Imagine: You just learned that an encryption algorithm or protocol has been cracked. You immediately wonder if you are using that algorithm to protect sensitive assets and, if so, how long it would take to change it. This is not a far-fetched scenario and, unfortunately, few organizations are in a position to quickly switch from one cryptographic scheme to another. In other words, they lack crypto agility, the ability to quickly migrate technologies. This gap could leave organizations exposed to potential risks concerning their critical assets.

Cryptographic algorithms are considered safe — until they are not. Ten years after organizations were asked to migrate from SHA-1 to SHA-2, according to a Venafi report, more than 20 percent of organizations still had not done so. According to another study by the same firm, one year after the Heartbleed OpenSSL vulnerability, 74 percent of Global 2,000 firms had still not fully patched the vulnerability.

Is this a risk situation your organization can afford to face?

What’s Driving the Need for Improved Crypto Agility?

Given these challenges, it’s easy to see how organizations could benefit from becoming more cryptographically agile. Here are some other factors that are driving the need to improve crypto agility:

  • Encryption algorithms and protocols can be unexpectedly cracked, necessitating a migration to alternative algorithms.
  • Data protection regulations and industry standards may require using new crypto algorithms.
  • Interacting with other entities may require the adoption of alternative encryption algorithms.
  • Advancements in cryptanalysis may necessitate migrating crypto implementations.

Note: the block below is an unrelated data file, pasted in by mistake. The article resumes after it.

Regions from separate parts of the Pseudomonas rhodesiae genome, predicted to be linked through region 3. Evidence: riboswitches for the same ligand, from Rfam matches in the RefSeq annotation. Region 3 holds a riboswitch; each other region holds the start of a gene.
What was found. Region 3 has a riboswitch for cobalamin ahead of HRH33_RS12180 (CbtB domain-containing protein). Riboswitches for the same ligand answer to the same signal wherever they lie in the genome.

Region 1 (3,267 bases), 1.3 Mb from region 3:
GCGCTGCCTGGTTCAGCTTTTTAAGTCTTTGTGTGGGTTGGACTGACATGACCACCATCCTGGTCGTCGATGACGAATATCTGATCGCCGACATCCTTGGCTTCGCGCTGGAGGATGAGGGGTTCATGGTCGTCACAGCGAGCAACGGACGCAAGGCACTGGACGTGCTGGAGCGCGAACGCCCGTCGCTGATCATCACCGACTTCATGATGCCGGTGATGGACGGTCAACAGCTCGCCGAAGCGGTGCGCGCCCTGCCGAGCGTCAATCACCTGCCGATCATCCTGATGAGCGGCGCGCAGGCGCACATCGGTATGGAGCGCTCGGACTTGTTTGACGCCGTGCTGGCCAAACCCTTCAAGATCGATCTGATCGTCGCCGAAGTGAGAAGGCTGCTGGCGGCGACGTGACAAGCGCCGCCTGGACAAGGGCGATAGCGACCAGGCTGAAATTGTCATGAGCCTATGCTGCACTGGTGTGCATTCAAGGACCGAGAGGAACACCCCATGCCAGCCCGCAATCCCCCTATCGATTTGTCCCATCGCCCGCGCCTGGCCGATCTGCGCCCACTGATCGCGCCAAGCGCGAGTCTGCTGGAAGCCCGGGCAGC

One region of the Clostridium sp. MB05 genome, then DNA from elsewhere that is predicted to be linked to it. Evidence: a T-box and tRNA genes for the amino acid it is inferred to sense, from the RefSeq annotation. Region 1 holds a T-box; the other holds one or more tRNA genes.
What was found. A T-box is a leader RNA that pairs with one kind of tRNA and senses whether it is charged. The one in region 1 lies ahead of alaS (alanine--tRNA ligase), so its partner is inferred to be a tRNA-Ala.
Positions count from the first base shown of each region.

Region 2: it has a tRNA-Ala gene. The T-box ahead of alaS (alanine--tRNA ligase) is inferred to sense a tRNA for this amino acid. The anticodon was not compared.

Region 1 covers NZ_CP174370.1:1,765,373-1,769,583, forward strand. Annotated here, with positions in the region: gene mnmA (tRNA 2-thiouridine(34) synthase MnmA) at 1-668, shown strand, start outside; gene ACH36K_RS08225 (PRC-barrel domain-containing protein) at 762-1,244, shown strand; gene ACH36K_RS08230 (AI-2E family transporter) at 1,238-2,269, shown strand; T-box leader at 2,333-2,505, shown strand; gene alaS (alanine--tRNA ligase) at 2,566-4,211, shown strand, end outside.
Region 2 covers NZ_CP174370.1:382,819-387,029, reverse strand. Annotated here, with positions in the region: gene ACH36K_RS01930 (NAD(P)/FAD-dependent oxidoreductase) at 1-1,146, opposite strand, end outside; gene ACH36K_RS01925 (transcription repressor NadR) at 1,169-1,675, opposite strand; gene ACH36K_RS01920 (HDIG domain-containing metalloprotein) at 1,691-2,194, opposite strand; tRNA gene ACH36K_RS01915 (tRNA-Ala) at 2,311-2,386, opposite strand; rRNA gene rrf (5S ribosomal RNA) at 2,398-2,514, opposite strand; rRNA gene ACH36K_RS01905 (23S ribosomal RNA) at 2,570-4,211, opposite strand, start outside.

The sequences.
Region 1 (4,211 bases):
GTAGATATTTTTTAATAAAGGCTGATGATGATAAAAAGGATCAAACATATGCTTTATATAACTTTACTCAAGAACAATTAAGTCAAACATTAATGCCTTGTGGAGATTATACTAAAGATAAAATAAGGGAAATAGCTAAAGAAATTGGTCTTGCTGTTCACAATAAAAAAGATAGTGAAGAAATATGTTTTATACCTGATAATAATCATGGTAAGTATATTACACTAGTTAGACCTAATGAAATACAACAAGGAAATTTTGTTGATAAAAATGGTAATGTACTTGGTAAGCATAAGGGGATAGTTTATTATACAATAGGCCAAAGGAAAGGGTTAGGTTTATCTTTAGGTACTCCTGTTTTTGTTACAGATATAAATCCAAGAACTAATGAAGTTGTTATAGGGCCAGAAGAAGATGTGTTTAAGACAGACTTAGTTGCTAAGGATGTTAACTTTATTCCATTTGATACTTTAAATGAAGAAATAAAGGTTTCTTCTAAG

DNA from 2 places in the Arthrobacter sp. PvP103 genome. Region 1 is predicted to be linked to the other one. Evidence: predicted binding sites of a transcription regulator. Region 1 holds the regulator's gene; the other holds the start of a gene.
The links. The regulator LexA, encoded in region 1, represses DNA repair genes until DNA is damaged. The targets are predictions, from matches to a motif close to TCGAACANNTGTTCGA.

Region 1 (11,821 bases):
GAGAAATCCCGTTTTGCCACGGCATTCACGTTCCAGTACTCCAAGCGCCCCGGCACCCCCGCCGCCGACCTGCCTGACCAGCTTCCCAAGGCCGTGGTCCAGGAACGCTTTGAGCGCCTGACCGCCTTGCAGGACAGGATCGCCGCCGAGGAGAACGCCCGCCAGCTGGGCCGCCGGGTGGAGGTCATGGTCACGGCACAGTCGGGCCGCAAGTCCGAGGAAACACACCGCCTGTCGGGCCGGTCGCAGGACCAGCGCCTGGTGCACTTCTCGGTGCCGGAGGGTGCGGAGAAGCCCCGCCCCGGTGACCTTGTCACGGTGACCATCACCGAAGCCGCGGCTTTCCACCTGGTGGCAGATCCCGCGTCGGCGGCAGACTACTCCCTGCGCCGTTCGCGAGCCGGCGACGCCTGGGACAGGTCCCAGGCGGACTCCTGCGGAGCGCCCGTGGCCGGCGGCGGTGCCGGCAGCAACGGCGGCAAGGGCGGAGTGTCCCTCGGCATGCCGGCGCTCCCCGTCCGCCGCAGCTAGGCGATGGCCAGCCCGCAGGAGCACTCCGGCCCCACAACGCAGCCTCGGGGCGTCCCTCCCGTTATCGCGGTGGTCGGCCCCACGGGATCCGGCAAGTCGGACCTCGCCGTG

• Future advancements in quantum computing leading to improved factorization capabilities to crack public-key schemes, and more.

Taking Stock of Existing Encryption Algorithms

To determine the level of effort required to migrate cryptographic deployments, it’s critical to understand how and what type of cryptography is currently deployed. Software implementations provide the most agility, while hardware implementations result in the least agility.

There are multiple dimensions to crypto agility: algorithm agility, protocol agility, platform agility, implementation agility and retirement agility. Each of these needs to be thoroughly explored to determine potential impacts from each dimension and potential ramifications if they are not executed properly.

Cryptography plays a vital role in protecting the organization’s most valuable assets. However, it’s a mistake to assume that current cryptography deployments will be secure forever. That’s why you need a crypto agility plan in the event that current crypto protection measures become susceptible to attacks.

How to Start Developing a Crypto Agility Plan

What exactly is a crypto agility plan, and how do you get started? A crypto agility plan is a strategy that defines what actions the firm must complete to quickly switch crypto schemes. Organizations looking to develop such a plan should start with the following steps:

  1. Create an inventory of cryptographic implementations.
  2. Identify the types of encryption algorithms used as well as key lengths.